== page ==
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Magic: The Gathering

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    4 Reviews
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      16.05.2010 01:59
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      The grandfather of Collectabe Card Games

      This is a review on Magic The Gathering, the collectable card game (CCG) from Wizards Of The Coast.

      I am a long time fan of most table top and collectable card games and Magic The Gathering is no exception. The game has been running for quite some time now (many more years than the 7/8 years that I have been playing) and although it has seen troughs and peaks in popularity over the years, it has never lost its appeal with me.

      Essentially it plays the same as any other CCG as in using 'attacking' cards, 'defensive' cards and mana which acts like money to pay for the use of the affor mentioned cards but to me it is much more than that.
      Magic The Gathering threads much more meaning and indeed a story line through each of its sets of cards that as a player you get a real sense of who is ggod and who is bad with each character card and almost a sense of purpose for each set.

      To begin with, Magic The Gathering (or just Magic for short) can seem complicated with so many types of cards and quite a few stages to each persons turn but take it from someone who learned sat outside a pub with half a deck of cards in about half an hour, it really isn't that complicated. The game really does fit into the cliche 'a minute to learn, a lifetime to master'.

      Fortunately you never really feel out of your depth with the game no matter how new you were, with the right draw at the right time you can grab a victory over any seasoned player, though I would recommend steering clear of the competitions for a while as they will call upon a knowledge of many cards to 'create' your own deck of cards in a limited time period.

      one of my favorite thing about this game is that you can be 12 or 82, you still see the wonder in the game and will play with anyone. I have seen 45 year old men sitting down with 15 year old boys and playing a game as though there was no age gap at all, now not many games can do that!

      Another by product of Magic that I really enjoy is the art work. As sad and geeky as it sounds, some of the art work on the cards is outstanding and shows such fine detail, and each card is different in its art work which in itself is amazing seeing as I have over 600 cards alone, imagine the amount of cards that have been designed and made over the life of the game.

      Magic The Gathering has also spooled off into the computer game industry with an interesting take on the game for the playstation where instead of cards you called upon real creatures etc and had to move them around the battle ground yourself and indiviually. Also, and more recently, I have come across a version on the XBOX 360 arcade marketplace where the game has been reverted back to a card game just played on the console.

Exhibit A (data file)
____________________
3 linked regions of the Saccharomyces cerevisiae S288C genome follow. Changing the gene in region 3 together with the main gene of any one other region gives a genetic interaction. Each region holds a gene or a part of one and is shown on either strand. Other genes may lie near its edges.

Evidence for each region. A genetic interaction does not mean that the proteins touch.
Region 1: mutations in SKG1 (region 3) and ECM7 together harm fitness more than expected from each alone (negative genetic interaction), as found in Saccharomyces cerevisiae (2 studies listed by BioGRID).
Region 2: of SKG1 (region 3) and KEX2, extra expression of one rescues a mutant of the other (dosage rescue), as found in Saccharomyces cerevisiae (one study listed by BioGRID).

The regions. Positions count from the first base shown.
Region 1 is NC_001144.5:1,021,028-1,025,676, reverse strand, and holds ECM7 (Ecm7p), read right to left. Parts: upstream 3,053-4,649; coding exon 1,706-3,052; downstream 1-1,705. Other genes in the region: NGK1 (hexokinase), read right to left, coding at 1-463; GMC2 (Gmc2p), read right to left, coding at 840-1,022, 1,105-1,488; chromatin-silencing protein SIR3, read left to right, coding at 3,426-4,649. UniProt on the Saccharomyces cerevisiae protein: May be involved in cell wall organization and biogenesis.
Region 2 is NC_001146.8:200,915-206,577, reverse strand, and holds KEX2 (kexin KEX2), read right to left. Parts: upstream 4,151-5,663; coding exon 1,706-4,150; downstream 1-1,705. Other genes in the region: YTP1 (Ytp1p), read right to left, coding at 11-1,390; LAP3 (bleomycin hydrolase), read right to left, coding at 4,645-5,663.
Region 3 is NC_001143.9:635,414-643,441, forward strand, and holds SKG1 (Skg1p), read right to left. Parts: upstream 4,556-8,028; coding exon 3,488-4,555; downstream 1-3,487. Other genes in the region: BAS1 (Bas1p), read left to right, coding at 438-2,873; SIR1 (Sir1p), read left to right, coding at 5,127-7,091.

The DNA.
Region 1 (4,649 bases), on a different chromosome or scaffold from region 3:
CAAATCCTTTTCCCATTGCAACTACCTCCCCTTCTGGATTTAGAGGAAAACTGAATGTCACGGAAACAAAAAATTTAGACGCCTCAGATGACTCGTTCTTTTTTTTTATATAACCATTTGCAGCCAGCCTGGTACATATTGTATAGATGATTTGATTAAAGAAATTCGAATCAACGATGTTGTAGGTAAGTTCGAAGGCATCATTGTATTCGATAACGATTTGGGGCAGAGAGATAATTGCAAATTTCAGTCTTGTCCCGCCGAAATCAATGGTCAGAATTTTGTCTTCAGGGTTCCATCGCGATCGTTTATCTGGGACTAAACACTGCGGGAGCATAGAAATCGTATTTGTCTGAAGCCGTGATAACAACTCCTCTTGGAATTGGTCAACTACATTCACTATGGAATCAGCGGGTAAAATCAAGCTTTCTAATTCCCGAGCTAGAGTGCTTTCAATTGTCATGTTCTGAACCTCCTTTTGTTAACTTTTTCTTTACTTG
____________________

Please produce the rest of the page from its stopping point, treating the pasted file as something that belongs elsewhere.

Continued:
If you are looking to take Magic The Gathering up, your first point of call will be to purchase your first deck of cards. These can generally be picked up now in most large chain bookstores like waterstones.
      For the beginner you will be looking at a starter or core deck, what this is, is a premade set of cards designed specifically to work with one another and contains a handy sheet inside to help you get the best from your deck. Which one to choose is totally up to you but I usually recomend a deck using the green colour mana (There are five in total, green, blue, red, white and black) as green looks a bit more at defence and large end-of-the-game attacking creatures where red will often provide you with many small creatures and the odd large creature, blue works mainly on using spells to daze and confuse your opponent, white deals mainly on health regeneration and black will more than often punish you for everything you do, although it will decimate your opponent in the process.

      Core decks are normally price at around £7.50 a deck, with booster packs containing 15 random cards are normally £2.50.

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      30.07.2009 03:09
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      The best CCG out there

      Magic The Gathering:

      Being a bit of nerd, (I'm a nerd and proud of it too), I am a huge fan of Magic the Gathering. For those of you not in the know Magic the Gathering is a CCG, (a collectable card game like Pokemon), and one that I have been playing for about seven years.

      Now for a beginner Magic the Gathering seems quite complicated to learn but actually I think it just seems that way. Most of the rules are actually written on the cards and the turns follow the same pattern each time so it isn't hard to pick up as you play as long as you play regularly and with nice people who don't take advantage of the fact that you are new to the game. I won't go into the rules and the ins and outs of the game or my review would be unbelievably long and tedious to read!

      The basic premise is that you are a wizard engaged in battle with other wizards and your deck of cards, (your 'library'), is your Spellbook and your army. You must play cards which you draw face down from your library and the aim is to kill you're opponent, reducing them to zero life.